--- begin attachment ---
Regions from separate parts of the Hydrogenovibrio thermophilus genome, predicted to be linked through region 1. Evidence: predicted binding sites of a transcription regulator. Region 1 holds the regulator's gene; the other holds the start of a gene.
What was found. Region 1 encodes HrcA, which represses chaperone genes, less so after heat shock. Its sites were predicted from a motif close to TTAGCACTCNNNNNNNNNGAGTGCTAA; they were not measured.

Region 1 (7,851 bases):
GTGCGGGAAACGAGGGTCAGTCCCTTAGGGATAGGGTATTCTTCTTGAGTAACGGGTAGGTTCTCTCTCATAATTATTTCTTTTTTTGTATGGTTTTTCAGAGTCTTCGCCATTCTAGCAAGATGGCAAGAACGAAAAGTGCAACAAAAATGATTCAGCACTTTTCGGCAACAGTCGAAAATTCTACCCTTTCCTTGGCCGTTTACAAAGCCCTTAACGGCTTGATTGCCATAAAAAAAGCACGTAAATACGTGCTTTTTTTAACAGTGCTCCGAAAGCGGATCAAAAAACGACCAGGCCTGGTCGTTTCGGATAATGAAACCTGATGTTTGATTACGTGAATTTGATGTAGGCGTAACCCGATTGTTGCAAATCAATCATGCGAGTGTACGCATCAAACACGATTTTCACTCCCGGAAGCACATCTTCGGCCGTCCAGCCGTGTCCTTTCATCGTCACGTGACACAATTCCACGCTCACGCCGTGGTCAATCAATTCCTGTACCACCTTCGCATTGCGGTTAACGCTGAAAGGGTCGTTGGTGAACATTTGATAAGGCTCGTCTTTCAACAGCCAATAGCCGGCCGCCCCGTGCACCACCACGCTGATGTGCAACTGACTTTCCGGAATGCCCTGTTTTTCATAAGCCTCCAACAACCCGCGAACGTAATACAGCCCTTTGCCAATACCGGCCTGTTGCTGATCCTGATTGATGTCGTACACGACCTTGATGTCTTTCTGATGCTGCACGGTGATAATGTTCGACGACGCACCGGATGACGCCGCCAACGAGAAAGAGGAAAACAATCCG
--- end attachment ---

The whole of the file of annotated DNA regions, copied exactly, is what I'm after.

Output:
Regions from separate parts of the Hydrogenovibrio thermophilus genome, predicted to be linked through region 1. Evidence: predicted binding sites of a transcription regulator. Region 1 holds the regulator's gene; the other holds the start of a gene.
What was found. Region 1 encodes HrcA, which represses chaperone genes, less so after heat shock. Its sites were predicted from a motif close to TTAGCACTCNNNNNNNNNGAGTGCTAA; they were not measured.

Region 1 (7,851 bases):
GTGCGGGAAACGAGGGTCAGTCCCTTAGGGATAGGGTATTCTTCTTGAGTAACGGGTAGGTTCTCTCTCATAATTATTTCTTTTTTTGTATGGTTTTTCAGAGTCTTCGCCATTCTAGCAAGATGGCAAGAACGAAAAGTGCAACAAAAATGATTCAGCACTTTTCGGCAACAGTCGAAAATTCTACCCTTTCCTTGGCCGTTTACAAAGCCCTTAACGGCTTGATTGCCATAAAAAAAGCACGTAAATACGTGCTTTTTTTAACAGTGCTCCGAAAGCGGATCAAAAAACGACCAGGCCTGGTCGTTTCGGATAATGAAACCTGATGTTTGATTACGTGAATTTGATGTAGGCGTAACCCGATTGTTGCAAATCAATCATGCGAGTGTACGCATCAAACACGATTTTCACTCCCGGAAGCACATCTTCGGCCGTCCAGCCGTGTCCTTTCATCGTCACGTGACACAATTCCACGCTCACGCCGTGGTCAATCAATTCCTGTACCACCTTCGCATTGCGGTTAACGCTGAAAGGGTCGTTGGTGAACATTTGATAAGGCTCGTCTTTCAACAGCCAATAGCCGGCCGCCCCGTGCACCACCACGCTGATGTGCAACTGACTTTCCGGAATGCCCTGTTTTTCATAAGCCTCCAACAACCCGCGAACGTAATACAGCCCTTTGCCAATACCGGCCTGTTGCTGATCCTGATTGATGTCGTACACGACCTTGATGTCTTTCTGATGCTGCACGGTGATAATGTTCGACGACGCACCGGATGACGCCGCCAACGAGAAAGAGGAAAACAATCCG